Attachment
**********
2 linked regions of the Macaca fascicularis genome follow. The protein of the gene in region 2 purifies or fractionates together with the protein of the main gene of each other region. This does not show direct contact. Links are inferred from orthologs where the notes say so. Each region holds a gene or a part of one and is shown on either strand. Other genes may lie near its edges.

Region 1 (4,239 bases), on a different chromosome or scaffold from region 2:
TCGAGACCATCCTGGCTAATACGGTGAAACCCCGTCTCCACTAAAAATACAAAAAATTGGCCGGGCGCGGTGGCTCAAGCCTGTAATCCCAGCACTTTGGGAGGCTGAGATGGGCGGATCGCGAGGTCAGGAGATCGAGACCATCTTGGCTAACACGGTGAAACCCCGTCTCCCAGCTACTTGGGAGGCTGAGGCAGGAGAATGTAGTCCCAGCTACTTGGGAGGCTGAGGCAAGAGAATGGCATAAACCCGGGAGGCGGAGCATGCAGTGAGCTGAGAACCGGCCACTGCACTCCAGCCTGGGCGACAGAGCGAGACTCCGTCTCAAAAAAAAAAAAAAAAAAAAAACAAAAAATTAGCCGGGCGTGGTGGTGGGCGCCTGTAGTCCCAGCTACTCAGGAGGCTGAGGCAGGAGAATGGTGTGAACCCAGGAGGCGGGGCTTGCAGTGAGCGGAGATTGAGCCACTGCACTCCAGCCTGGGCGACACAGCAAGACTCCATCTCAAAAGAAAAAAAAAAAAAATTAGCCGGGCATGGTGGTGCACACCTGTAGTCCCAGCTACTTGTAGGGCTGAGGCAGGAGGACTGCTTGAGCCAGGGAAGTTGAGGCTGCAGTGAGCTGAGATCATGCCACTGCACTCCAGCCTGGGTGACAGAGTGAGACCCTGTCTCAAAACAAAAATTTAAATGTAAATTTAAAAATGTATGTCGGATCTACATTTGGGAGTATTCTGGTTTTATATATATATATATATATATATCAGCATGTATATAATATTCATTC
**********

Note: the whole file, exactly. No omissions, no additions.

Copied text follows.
2 linked regions of the Macaca fascicularis genome follow. The protein of the gene in region 2 purifies or fractionates together with the protein of the main gene of each other region. This does not show direct contact. Links are inferred from orthologs where the notes say so. Each region holds a gene or a part of one and is shown on either strand. Other genes may lie near its edges.

Region 1 (4,239 bases), on a different chromosome or scaffold from region 2:
TCGAGACCATCCTGGCTAATACGGTGAAACCCCGTCTCCACTAAAAATACAAAAAATTGGCCGGGCGCGGTGGCTCAAGCCTGTAATCCCAGCACTTTGGGAGGCTGAGATGGGCGGATCGCGAGGTCAGGAGATCGAGACCATCTTGGCTAACACGGTGAAACCCCGTCTCCCAGCTACTTGGGAGGCTGAGGCAGGAGAATGTAGTCCCAGCTACTTGGGAGGCTGAGGCAAGAGAATGGCATAAACCCGGGAGGCGGAGCATGCAGTGAGCTGAGAACCGGCCACTGCACTCCAGCCTGGGCGACAGAGCGAGACTCCGTCTCAAAAAAAAAAAAAAAAAAAAAACAAAAAATTAGCCGGGCGTGGTGGTGGGCGCCTGTAGTCCCAGCTACTCAGGAGGCTGAGGCAGGAGAATGGTGTGAACCCAGGAGGCGGGGCTTGCAGTGAGCGGAGATTGAGCCACTGCACTCCAGCCTGGGCGACACAGCAAGACTCCATCTCAAAAGAAAAAAAAAAAAAATTAGCCGGGCATGGTGGTGCACACCTGTAGTCCCAGCTACTTGTAGGGCTGAGGCAGGAGGACTGCTTGAGCCAGGGAAGTTGAGGCTGCAGTGAGCTGAGATCATGCCACTGCACTCCAGCCTGGGTGACAGAGTGAGACCCTGTCTCAAAACAAAAATTTAAATGTAAATTTAAAAATGTATGTCGGATCTACATTTGGGAGTATTCTGGTTTTATATATATATATATATATATATCAGCATGTATATAATATTCATTC